DALLAS — There is nothing lewd about the Tickle Bar. The website and Facebook page of the new Mockingbird-area business make it clear that illicit activities are strictly forbidden here. Yes, the half-naked woman splayed on a bed whose image is prominently featured on the place’s website appears to be in mid-moan, but that’s strategic, according to owner Kimberly Haley-Coleman.
“I knew we weren't going to spend millions of dollars advertising,” she said. “So, if I did this with a bit of a wink, we would be able to get more attention. If I’d called this a ‘back-scratch store,’ I wouldn't have had as much attention, and we needed that.”
The Tickle Bar is a Mecca for sensory indulgence. The “bar” offers services that include scratching, skin tracing, and other light-touch-induced modes of serotonin-drenched euphoria — all while enjoying a sweet treat or a glass of wine. What you won’t find at The Tickle Bar is a massage package. Haley-Coleman said her model was the Drybar, which focuses only on blow-drying hair with no cutting, coloring, or any other services normally offered by salons.
“There's a sense of luxury to your surroundings,” she said. “So the idea is that you're getting kind of a feast for all the senses, not just for your skin, but you're getting a little cookie and a little wine, you've got all these soft gauzy textures, quiet music, and people are whispering.”
Her business is one of a growing number of pandemic pivots. While many small businesses around the country have been crushed by the COVID-19 shutdowns and other restrictions, there has also been a surge in new businesses this year, according to the U.S. Census Bureau. By the week ending Dec. 5, the bureau reported, business applications were up 43.3% over the same period in 2019.
This uptick, however, is offset by the fact that about 28.8% of small businesses were closed for good as of mid-November, compared with the start of the year, based on data tracked by Opportunity Insights, a nonpartisan, not-for-profit research organization based at Harvard University.
For her day job over the last 20 years, Haley-Coleman has served as executive director of Globe Aware, a Dallas-based nonprofit that offers people “volunteer vacations,” combining wanderlust and altruism.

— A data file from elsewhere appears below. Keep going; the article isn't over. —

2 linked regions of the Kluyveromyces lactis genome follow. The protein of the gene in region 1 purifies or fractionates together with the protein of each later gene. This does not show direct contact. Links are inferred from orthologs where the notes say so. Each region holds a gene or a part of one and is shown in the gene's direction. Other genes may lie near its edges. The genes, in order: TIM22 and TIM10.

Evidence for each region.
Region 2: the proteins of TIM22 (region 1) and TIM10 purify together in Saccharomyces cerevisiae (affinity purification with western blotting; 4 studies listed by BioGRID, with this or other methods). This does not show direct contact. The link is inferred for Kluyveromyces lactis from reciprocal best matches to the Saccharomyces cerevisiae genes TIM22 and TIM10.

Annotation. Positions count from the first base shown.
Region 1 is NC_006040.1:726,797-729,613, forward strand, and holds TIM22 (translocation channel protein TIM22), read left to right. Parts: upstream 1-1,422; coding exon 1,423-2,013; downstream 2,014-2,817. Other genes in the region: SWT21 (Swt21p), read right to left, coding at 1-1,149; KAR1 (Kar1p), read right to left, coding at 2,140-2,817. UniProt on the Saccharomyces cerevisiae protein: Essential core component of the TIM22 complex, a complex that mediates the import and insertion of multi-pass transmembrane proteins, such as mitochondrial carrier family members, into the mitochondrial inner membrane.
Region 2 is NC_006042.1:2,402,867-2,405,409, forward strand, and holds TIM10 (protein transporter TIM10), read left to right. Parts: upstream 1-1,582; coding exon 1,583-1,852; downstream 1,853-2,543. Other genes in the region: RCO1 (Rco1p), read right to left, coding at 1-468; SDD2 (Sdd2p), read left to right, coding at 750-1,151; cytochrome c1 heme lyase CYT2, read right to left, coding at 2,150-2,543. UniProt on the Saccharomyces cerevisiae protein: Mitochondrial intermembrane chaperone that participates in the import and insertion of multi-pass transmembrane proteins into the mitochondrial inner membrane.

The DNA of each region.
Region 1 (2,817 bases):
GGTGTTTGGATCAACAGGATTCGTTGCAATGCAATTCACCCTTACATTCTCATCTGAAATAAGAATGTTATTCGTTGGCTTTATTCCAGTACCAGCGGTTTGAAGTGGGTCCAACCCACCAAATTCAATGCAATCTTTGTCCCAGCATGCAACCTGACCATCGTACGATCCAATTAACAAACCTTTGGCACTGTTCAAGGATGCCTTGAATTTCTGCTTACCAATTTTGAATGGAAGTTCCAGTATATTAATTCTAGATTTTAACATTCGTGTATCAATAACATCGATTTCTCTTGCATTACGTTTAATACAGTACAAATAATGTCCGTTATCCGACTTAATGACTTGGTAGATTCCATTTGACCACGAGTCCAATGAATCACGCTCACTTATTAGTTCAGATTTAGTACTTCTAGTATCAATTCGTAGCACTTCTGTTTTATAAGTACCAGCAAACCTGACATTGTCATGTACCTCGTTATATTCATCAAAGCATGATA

When COVID-19 strangled the U.S. economy and ground travel to a halt back in March, Globe Aware limped along, hosting online events and virtual fundraising. Haley-Coleman brainstormed ideas for ways to bring in money — a business that could support her and donate its profits to the nonprofit she founded.
She said she asked herself a series of questions that led to the creation of The Tickle Bar: “What do people want? What are they hungry for? What did they not have right now? And what do I want? what do I miss?”
“Frankly, if I had all the money in the world, I'd rather get my back tickled than a massage,” she added. “I just started thinking, ‘You know what? That is so crazy that I think I'm going to do it. And if I'm ever going to do it, now's the time.’ ”
The reaction to her business has been mixed, she said. Some people find the idea of a tickle bar brilliant, while others just don’t understand the concept.
“It tends to evoke a very hot or cold response,” she said.
Though the name might conjure certain salacious or just plain silly imagery for some, the work of The Tickle Bar is backed by science.
Some of the techniques employed by Haley-Coleman’s staff have proven beneficial and calming for people on the autism spectrum, for example. Still, that hasn’t stopped the imaginations of faceless internet trolls from weighing in.
“I get that there might be a sense of humor around anything that has the word tickle in it,” Haley-Coleman said. “There seems to be 20 or 30% of the population that can't get past the giggling nature of it, despite the fact that there is a very serious [health benefit] to sense of touch, whether it's massage, kids on the spectrum, or even people enjoying getting their scalps scrubbed from getting shampooed.
“That sense of touch, to me, has nothing to do with giggling or anything inappropriate,” she continued. “But for a certain segment, it's hard for them to get past that for whatever reason.”